Monitoring oxygen delivery to organs is vital for treatment of trauma and critical care patients
When treating trauma and critical care patients after severe hemorrhagic shock, hours and days count. Thats why University of Pittsburgh researchers, working with an Israeli physiology professor, saw the need to develop a "smart" urinary catheter - which is typically used for bladder drainage – that they modified in order to provide clinicians with immediate information about the amount of oxygen organs are receiving. Results of animal studies and preliminary results of the catheters use in two patients indicate the device is also less invasive than current techniques.
Julio Clavijo, M.D., visiting research associate professor in the division of surgery and critical care medicine at the University of Pittsburgh School of Medicine, presented these findings today at the American Association for the Surgery of Traumas 2002 Annual Meeting at the Hilton at Lake Buena Vista in Orlando, Fla.
Maureen McGaffin | EurekAlert!
TSRI researchers develop new method to 'fingerprint' HIV
29.03.2017 | Scripps Research Institute
Periodic ventilation keeps more pollen out than tilted-open windows
29.03.2017 | Technische Universität München
The Institute of Semiconductor Technology and the Institute of Physical and Theoretical Chemistry, both members of the Laboratory for Emerging Nanometrology (LENA), at Technische Universität Braunschweig are partners in a new European research project entitled ChipScope, which aims to develop a completely new and extremely small optical microscope capable of observing the interior of living cells in real time. A consortium of 7 partners from 5 countries will tackle this issue with very ambitious objectives during a four-year research program.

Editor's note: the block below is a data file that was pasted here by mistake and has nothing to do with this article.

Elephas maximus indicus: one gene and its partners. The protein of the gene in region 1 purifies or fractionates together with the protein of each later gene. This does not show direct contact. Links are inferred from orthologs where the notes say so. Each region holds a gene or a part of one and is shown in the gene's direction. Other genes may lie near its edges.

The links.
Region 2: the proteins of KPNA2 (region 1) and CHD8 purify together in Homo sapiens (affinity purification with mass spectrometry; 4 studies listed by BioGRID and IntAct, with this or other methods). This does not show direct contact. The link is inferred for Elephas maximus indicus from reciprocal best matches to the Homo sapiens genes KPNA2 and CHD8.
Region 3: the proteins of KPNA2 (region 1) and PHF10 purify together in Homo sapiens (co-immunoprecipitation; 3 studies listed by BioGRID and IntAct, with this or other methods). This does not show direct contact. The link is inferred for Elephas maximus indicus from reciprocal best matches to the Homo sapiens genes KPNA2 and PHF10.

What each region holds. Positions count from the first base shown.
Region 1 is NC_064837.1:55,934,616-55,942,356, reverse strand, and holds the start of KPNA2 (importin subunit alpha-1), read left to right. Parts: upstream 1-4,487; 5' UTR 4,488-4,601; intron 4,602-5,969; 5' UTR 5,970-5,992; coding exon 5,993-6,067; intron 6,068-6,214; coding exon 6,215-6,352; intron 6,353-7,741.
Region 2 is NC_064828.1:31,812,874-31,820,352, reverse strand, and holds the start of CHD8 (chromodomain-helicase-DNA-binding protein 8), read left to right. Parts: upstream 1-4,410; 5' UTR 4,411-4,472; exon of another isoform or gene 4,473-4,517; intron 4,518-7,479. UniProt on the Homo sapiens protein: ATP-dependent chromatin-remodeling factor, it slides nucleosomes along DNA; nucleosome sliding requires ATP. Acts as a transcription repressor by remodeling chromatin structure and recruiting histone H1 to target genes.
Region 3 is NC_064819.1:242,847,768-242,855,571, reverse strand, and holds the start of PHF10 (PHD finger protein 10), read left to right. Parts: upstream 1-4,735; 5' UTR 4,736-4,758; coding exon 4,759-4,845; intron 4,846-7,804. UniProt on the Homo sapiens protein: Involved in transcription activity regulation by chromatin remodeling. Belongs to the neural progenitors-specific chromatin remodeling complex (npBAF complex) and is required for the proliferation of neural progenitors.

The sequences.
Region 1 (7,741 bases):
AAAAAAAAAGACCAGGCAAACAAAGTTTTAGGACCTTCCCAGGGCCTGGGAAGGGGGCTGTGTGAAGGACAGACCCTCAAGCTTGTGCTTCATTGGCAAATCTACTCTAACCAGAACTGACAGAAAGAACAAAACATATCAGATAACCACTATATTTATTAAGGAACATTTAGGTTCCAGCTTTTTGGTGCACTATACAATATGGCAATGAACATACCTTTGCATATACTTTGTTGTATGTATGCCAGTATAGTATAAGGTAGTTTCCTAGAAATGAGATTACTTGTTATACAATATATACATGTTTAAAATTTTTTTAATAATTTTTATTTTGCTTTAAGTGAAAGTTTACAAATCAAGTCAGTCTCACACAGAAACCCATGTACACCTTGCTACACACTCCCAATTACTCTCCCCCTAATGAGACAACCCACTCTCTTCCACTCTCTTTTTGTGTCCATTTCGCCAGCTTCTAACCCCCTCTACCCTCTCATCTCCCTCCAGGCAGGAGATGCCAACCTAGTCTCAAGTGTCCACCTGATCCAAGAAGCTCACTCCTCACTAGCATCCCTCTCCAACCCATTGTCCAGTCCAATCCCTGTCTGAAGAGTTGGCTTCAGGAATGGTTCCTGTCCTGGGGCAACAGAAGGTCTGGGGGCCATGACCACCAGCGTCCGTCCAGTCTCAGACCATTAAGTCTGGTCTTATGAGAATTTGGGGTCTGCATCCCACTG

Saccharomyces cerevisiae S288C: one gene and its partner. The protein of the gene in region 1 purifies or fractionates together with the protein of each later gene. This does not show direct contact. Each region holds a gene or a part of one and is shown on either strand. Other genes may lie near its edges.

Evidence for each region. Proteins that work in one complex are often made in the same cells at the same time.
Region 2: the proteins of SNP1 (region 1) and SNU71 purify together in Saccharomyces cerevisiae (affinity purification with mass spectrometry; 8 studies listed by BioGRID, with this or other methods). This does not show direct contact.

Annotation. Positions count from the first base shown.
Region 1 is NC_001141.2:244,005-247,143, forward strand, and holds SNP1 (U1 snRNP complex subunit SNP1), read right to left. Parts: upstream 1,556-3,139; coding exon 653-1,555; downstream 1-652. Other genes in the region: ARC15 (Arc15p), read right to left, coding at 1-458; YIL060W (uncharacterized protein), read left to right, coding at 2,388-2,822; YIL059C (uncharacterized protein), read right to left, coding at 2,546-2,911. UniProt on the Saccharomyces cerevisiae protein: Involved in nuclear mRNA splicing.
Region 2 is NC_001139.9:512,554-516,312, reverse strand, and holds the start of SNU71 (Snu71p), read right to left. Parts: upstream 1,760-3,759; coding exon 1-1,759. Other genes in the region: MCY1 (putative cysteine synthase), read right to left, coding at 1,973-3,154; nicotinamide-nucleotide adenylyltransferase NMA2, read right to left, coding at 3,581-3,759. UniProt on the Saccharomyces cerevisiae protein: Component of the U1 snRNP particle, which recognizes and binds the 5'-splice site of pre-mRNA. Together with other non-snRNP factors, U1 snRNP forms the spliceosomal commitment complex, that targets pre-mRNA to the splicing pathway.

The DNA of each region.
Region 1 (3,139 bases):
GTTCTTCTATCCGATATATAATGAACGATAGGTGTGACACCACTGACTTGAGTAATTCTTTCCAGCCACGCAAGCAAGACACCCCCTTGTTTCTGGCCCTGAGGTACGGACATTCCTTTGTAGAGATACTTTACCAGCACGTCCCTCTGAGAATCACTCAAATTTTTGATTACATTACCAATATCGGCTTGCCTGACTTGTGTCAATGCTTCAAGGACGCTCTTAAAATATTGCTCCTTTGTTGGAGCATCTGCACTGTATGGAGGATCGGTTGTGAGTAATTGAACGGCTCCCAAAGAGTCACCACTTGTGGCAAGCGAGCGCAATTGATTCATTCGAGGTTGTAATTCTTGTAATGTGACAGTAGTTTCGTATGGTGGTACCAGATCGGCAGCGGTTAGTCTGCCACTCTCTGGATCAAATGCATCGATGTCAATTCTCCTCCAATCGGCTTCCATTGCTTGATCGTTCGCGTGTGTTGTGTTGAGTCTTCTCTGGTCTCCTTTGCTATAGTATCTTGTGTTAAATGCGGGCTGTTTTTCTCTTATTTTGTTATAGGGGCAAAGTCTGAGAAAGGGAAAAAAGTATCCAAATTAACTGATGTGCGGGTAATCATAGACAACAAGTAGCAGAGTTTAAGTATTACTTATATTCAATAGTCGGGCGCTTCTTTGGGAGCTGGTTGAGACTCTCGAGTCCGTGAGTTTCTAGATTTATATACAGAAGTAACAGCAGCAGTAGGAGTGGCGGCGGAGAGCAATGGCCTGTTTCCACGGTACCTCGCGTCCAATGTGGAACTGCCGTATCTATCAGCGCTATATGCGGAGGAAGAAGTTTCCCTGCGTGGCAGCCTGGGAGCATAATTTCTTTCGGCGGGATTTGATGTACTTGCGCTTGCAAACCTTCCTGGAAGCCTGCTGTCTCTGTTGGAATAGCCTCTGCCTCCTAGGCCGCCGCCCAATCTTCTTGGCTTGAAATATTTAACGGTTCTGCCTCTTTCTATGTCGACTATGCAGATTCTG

To demonstrate the usefulness of this new scientific tool, at the end of the project the developed chip-sized microscope will be used to observe in real-time...
Astronomers from Bonn and Tautenburg in Thuringia (Germany) used the 100-m radio telescope at Effelsberg to observe several galaxy clusters. At the edges of these large accumulations of dark matter, stellar systems (galaxies), hot gas, and charged particles, they found magnetic fields that are exceptionally ordered over distances of many million light years. This makes them the most extended magnetic fields in the universe known so far.
The results will be published on March 22 in the journal „Astronomy & Astrophysics“.
Galaxy clusters are the largest gravitationally bound structures in the universe. With a typical extent of about 10 million light years, i.e. 100 times the...
Researchers at the Goethe University Frankfurt, together with partners from the University of Tübingen in Germany and Queen Mary University as well as Francis Crick Institute from London (UK) have developed a novel technology to decipher the secret ubiquitin code.
Ubiquitin is a small protein that can be linked to other cellular proteins, thereby controlling and modulating their functions. The attachment occurs in many...
In the eternal search for next generation high-efficiency solar cells and LEDs, scientists at Los Alamos National Laboratory and their partners are creating...
Silicon nanosheets are thin, two-dimensional layers with exceptional optoelectronic properties very similar to those of graphene. Albeit, the nanosheets are less stable. Now researchers at the Technical University of Munich (TUM) have, for the first time ever, produced a composite material combining silicon nanosheets and a polymer that is both UV-resistant and easy to process. This brings the scientists a significant step closer to industrial applications like flexible displays and photosensors.
Silicon nanosheets are thin, two-dimensional layers with exceptional optoelectronic properties very similar to those of graphene. Albeit, the nanosheets are...
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29.03.2017 | Materials Sciences
29.03.2017 | Physics and Astronomy
29.03.2017 | Earth Sciences